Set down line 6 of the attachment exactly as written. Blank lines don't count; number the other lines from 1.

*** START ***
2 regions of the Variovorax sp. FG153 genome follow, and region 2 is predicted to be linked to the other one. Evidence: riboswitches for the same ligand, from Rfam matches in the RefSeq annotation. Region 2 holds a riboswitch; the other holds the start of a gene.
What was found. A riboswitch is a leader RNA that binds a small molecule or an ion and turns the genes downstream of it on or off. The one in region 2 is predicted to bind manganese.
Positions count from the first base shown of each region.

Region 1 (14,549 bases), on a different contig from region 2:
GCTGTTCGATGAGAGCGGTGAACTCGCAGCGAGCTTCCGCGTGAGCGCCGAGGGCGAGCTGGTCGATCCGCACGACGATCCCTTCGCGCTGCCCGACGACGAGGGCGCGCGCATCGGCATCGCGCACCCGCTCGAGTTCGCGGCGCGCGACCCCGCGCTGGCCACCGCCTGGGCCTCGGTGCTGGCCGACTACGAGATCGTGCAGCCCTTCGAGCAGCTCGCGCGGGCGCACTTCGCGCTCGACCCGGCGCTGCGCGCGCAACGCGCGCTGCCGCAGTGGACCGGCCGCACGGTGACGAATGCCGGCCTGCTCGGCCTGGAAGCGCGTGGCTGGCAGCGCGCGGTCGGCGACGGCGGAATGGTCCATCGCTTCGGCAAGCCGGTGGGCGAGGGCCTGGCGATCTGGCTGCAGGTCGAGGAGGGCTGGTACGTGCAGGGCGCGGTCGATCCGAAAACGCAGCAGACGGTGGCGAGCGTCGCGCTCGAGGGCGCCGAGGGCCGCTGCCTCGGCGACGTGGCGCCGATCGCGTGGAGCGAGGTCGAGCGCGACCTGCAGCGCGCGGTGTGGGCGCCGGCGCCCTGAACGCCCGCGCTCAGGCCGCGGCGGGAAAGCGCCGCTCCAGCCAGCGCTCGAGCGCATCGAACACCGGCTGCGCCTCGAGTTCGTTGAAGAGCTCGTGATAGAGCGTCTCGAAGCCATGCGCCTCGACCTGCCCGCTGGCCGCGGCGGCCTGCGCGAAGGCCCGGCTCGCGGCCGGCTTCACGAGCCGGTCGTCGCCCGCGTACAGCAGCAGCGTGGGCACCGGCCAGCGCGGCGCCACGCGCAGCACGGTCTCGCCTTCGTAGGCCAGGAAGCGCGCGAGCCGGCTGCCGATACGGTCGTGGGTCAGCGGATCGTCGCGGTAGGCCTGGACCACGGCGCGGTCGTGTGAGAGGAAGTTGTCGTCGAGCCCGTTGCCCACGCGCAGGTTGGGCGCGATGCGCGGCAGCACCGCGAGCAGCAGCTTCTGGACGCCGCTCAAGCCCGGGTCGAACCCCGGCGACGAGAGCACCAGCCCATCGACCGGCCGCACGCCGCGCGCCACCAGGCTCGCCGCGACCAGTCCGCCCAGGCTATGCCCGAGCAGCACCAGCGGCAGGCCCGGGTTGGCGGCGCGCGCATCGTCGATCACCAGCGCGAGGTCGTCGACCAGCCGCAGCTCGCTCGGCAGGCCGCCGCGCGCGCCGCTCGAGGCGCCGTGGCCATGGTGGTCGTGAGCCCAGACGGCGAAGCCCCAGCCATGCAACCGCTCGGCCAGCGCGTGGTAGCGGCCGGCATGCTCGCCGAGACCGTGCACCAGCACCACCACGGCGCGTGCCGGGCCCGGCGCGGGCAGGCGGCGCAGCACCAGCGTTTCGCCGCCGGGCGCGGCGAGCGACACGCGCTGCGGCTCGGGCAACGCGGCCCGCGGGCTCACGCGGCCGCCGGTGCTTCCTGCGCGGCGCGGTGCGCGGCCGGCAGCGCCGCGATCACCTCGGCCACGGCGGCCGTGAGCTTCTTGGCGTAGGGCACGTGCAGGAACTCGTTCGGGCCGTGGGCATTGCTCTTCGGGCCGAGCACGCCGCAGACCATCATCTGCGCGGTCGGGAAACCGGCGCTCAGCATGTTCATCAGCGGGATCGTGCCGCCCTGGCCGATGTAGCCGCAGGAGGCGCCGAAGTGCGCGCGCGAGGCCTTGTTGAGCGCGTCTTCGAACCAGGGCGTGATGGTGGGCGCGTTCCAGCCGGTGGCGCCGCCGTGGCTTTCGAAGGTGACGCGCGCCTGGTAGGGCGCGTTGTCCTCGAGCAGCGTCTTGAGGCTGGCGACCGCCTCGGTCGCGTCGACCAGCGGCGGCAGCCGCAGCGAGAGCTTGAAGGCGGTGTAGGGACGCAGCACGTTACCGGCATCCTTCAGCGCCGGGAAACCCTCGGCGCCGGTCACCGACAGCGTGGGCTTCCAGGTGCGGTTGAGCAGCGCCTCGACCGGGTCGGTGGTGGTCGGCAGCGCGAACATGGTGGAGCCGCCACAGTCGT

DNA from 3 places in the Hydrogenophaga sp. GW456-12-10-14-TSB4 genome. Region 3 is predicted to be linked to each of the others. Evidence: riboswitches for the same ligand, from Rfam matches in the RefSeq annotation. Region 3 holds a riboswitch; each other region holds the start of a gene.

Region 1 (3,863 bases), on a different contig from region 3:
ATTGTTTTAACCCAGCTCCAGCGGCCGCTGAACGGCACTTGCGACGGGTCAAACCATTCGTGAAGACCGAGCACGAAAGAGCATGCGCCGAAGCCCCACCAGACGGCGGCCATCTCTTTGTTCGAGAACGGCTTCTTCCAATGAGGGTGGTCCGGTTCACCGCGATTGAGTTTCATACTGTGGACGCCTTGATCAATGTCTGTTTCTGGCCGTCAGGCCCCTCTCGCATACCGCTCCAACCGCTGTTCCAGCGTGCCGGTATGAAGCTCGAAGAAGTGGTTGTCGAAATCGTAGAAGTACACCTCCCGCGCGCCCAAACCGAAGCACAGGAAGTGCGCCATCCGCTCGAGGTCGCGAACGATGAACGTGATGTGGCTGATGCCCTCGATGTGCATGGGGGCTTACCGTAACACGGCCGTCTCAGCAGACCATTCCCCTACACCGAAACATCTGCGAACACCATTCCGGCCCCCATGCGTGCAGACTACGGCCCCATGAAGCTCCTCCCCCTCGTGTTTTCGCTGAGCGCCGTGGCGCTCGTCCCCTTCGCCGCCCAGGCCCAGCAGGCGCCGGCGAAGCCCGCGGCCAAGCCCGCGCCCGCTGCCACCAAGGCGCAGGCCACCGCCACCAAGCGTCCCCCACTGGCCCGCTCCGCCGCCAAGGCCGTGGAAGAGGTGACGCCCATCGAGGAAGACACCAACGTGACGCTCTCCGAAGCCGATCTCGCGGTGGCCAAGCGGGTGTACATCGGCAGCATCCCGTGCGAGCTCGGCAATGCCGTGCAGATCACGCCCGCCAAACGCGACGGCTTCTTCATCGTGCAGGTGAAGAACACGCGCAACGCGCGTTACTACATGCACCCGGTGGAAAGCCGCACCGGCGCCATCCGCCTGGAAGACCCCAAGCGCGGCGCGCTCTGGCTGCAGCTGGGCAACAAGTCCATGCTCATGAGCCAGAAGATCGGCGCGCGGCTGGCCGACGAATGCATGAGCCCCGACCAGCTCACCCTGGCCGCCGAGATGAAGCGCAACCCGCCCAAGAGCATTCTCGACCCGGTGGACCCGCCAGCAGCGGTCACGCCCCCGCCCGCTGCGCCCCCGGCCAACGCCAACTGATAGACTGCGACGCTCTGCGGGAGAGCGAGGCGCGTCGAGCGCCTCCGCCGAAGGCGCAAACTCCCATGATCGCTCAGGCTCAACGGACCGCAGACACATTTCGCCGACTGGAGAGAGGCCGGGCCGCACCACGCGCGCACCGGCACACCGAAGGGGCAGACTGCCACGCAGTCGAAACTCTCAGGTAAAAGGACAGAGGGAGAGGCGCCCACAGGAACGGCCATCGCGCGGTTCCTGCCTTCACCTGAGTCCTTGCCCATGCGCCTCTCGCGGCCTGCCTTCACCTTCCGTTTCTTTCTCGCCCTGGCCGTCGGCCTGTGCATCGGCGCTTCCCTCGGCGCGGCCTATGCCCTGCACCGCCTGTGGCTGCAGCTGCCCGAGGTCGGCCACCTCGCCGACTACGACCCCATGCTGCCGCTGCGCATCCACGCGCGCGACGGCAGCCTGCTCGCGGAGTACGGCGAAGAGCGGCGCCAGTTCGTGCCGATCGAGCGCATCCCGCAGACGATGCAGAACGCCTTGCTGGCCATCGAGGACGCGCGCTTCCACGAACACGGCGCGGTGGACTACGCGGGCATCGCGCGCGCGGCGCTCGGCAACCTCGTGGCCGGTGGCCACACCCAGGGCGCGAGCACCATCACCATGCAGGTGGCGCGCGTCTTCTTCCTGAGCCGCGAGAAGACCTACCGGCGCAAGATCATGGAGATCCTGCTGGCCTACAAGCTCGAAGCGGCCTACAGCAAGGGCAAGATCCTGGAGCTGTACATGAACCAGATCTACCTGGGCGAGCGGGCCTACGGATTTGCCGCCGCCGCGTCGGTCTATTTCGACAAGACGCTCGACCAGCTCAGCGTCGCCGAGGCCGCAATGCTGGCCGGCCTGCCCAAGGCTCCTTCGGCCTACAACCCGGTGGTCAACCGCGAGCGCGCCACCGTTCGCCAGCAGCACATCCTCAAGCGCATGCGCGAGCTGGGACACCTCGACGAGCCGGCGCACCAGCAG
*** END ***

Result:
DNA from 3 places in the Hydrogenophaga sp. GW456-12-10-14-TSB4 genome. Region 3 is predicted to be linked to each of the others. Evidence: riboswitches for the same ligand, from Rfam matches in the RefSeq annotation. Region 3 holds a riboswitch; each other region holds the start of a gene.